you have the Son of God to be your companion.

You have to storm the Jericho of your own

corruptions: attempt not the warfare until,

like Joshua, you have seen the Captain of the

Lord’s host, with His sword drawn in His hand.

You are to meet the Esau of your many

temptations: meet him not until at Jabbok’s

brook you have laid hold upon the angel,

and prevailed.

In every case, in every condition, you will

need Jesus; but most of all, when the iron

gates of death shall open to you.

Keep you close to your soul’s Husband,

lean your head upon His bosom, ask to

be refreshed with the spiced wine of His

pomegranate, and you shall be found of

Him at the last, without spot, or wrinkle,

or any such thing.

Seeing you have lived with Him, and lived in

Him here, you shall abide with Him forever.

Come and eat!

(Horatius Bonar, “The Bread of Immortality”)

“I am the bread of life.” John 6:48

“I am the living bread.” John 6:51

All food is for the sustaining of life.

Jesus announces Himself as the bread which will sustain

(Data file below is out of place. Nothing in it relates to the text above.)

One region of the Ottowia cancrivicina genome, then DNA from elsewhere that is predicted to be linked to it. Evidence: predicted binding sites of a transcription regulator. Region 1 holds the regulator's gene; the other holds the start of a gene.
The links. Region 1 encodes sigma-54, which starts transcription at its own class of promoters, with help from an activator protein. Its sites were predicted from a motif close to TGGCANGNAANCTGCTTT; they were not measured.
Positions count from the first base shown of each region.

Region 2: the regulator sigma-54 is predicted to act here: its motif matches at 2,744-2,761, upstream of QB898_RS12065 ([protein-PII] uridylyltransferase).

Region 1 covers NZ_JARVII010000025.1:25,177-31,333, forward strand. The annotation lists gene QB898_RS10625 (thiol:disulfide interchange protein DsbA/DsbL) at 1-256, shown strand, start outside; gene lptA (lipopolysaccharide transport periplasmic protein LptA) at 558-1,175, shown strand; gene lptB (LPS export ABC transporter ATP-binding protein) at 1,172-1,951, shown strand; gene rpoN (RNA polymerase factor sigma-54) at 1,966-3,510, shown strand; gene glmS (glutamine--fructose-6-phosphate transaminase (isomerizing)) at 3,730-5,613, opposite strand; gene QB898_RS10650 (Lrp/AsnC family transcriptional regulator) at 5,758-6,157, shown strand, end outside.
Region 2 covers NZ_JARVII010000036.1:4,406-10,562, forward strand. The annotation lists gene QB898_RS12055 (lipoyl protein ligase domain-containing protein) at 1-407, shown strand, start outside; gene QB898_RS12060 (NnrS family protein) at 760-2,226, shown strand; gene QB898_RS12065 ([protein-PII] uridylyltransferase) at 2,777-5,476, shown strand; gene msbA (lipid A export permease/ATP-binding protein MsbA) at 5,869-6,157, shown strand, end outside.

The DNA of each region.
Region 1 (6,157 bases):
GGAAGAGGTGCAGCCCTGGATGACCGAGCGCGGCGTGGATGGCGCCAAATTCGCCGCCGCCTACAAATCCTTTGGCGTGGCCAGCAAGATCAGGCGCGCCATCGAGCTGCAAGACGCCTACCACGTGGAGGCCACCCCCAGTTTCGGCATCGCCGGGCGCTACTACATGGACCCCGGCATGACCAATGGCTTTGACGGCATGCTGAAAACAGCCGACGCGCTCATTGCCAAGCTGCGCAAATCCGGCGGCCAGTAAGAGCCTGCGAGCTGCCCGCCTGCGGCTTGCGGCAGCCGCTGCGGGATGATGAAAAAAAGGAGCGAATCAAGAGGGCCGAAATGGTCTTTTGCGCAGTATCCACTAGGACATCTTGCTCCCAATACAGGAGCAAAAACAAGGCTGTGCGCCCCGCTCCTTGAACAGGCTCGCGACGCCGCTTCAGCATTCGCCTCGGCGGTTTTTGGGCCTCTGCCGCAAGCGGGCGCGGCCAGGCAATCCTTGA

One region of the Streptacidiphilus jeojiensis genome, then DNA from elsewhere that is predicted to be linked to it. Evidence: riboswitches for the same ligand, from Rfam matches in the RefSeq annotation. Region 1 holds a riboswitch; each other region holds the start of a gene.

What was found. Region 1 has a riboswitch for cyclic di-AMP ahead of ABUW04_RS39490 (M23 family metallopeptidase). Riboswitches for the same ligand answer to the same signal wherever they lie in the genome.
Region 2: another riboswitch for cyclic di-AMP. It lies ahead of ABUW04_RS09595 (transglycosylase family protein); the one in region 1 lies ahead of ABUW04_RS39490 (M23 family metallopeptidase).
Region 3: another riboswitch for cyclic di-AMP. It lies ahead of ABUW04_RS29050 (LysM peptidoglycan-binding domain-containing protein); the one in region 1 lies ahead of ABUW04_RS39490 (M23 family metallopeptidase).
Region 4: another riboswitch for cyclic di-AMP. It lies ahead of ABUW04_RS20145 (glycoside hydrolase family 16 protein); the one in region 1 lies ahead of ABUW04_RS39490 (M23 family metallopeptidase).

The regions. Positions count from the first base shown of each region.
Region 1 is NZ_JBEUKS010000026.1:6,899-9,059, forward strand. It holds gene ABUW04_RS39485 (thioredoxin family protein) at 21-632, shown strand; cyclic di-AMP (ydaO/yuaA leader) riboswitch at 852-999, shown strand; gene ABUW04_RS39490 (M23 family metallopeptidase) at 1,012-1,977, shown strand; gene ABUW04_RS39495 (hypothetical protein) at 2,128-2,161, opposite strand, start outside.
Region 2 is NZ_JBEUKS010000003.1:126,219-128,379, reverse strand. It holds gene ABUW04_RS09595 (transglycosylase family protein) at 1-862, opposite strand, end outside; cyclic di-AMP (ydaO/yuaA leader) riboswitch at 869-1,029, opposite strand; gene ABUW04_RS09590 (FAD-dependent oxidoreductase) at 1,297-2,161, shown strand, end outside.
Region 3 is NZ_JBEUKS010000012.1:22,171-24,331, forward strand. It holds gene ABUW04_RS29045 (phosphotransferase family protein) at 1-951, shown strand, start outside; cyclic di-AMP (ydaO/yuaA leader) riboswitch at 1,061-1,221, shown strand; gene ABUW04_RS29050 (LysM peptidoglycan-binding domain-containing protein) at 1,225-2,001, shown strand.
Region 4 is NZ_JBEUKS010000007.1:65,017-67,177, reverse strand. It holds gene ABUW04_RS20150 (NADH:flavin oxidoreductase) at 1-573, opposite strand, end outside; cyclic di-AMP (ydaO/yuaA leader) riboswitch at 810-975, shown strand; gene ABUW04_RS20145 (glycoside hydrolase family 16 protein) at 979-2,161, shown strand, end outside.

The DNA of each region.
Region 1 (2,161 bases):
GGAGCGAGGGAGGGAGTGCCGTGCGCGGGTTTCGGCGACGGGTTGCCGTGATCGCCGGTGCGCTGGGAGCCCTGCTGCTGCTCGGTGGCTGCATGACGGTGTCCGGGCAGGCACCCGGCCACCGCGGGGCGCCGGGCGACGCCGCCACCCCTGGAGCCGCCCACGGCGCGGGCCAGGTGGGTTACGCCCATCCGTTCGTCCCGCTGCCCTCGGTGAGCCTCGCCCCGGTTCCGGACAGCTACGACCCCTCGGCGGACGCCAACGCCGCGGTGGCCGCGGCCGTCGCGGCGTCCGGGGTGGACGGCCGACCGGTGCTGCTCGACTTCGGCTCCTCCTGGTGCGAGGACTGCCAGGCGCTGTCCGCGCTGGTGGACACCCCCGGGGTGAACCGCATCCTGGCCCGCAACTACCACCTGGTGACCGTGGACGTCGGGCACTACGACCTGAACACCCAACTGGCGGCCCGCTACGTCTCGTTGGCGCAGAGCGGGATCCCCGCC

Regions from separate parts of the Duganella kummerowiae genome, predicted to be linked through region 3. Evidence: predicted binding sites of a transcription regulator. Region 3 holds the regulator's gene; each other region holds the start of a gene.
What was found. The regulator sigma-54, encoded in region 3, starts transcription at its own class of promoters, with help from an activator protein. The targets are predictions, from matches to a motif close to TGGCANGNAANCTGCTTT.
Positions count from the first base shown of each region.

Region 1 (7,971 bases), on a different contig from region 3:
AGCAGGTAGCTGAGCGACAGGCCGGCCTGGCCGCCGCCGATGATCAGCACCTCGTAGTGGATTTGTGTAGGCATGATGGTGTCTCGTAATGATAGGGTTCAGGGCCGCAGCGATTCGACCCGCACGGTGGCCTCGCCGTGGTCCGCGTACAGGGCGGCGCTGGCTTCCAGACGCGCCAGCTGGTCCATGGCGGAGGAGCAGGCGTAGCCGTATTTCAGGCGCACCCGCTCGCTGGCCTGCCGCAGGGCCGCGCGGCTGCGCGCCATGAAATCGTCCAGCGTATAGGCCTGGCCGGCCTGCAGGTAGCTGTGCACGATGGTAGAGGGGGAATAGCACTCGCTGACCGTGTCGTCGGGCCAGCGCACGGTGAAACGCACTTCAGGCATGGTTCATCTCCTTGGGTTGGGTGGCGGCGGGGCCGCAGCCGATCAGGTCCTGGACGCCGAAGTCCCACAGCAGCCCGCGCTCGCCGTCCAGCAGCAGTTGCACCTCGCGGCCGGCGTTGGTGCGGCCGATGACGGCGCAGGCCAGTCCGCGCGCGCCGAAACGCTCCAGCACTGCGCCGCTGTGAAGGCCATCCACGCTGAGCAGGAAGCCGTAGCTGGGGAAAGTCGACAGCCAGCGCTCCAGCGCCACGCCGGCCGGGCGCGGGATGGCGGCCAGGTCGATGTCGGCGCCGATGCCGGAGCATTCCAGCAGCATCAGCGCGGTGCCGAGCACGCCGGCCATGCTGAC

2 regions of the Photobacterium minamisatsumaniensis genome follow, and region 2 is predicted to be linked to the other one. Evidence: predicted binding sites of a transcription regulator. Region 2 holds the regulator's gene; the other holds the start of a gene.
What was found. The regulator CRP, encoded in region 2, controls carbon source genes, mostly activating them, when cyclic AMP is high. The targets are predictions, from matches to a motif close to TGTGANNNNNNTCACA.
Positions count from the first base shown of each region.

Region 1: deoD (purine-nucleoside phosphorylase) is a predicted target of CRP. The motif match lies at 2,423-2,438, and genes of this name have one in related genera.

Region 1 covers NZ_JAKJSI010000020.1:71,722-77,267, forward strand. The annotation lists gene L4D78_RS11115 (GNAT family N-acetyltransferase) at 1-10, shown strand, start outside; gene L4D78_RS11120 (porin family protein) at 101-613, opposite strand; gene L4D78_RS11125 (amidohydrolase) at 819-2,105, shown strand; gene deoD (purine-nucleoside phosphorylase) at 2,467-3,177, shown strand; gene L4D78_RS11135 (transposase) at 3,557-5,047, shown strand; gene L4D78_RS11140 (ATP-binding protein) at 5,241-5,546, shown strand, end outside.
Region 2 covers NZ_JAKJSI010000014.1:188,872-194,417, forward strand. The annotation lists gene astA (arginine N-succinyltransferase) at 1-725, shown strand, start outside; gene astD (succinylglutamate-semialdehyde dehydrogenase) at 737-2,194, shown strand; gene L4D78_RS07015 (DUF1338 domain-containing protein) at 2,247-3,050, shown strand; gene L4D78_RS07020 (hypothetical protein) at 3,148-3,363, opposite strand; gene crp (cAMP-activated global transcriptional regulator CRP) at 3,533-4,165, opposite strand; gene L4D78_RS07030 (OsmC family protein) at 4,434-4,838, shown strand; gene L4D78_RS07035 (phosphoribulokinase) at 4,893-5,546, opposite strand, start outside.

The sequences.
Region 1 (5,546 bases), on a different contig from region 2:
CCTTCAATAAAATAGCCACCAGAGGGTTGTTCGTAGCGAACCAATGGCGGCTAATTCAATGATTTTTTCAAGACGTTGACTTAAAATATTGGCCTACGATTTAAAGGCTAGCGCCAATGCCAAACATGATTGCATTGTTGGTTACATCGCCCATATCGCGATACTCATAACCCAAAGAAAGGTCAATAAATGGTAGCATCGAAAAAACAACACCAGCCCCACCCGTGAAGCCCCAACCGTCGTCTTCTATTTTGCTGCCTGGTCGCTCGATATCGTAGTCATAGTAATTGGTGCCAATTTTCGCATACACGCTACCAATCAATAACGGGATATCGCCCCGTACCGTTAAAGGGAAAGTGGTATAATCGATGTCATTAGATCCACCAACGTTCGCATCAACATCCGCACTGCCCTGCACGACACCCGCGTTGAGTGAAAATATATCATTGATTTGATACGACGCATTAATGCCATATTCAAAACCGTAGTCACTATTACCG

the life of the soul. Not merely some doctrine—but Himself.

He is the bread; not merely bread—but the bread—the one

true bread; without whom the soul cannot grow, nor its life

be sustained. For only by this life-sustaining bread, can

such sickly souls be nourished. As such, Jesus is necessary

to the soul as its food—its bread.

Outside of Him, there is no nourishment, no sustenance.

He feeds—He alone. He feeds us on Himself! All else is

husks, or mere air and vapour. Jesus, in His glorious person,

is our food—the true bread and sustenance of the soul;

the hidden manna.

Jesus applies various names to it:

  “bread from heaven”

  “true bread”

  “the bread of God”

  “bread of life”

  “living bread.”

All these are names indicative of its excellence, its power,

it’s suitableness. It is the very bread we need; no other

would do. Jesus is the soul’s eternal food. This

storehouse is inexhaustible—and ever accessible!

Come as you are, poor prodigal, starving on husks—come

and eat! Eat, O friends! Eat, and live! Eat, and be strong!

Eat, and be in soul health!

I will satisfy her poor with bread.” Psalm 132:15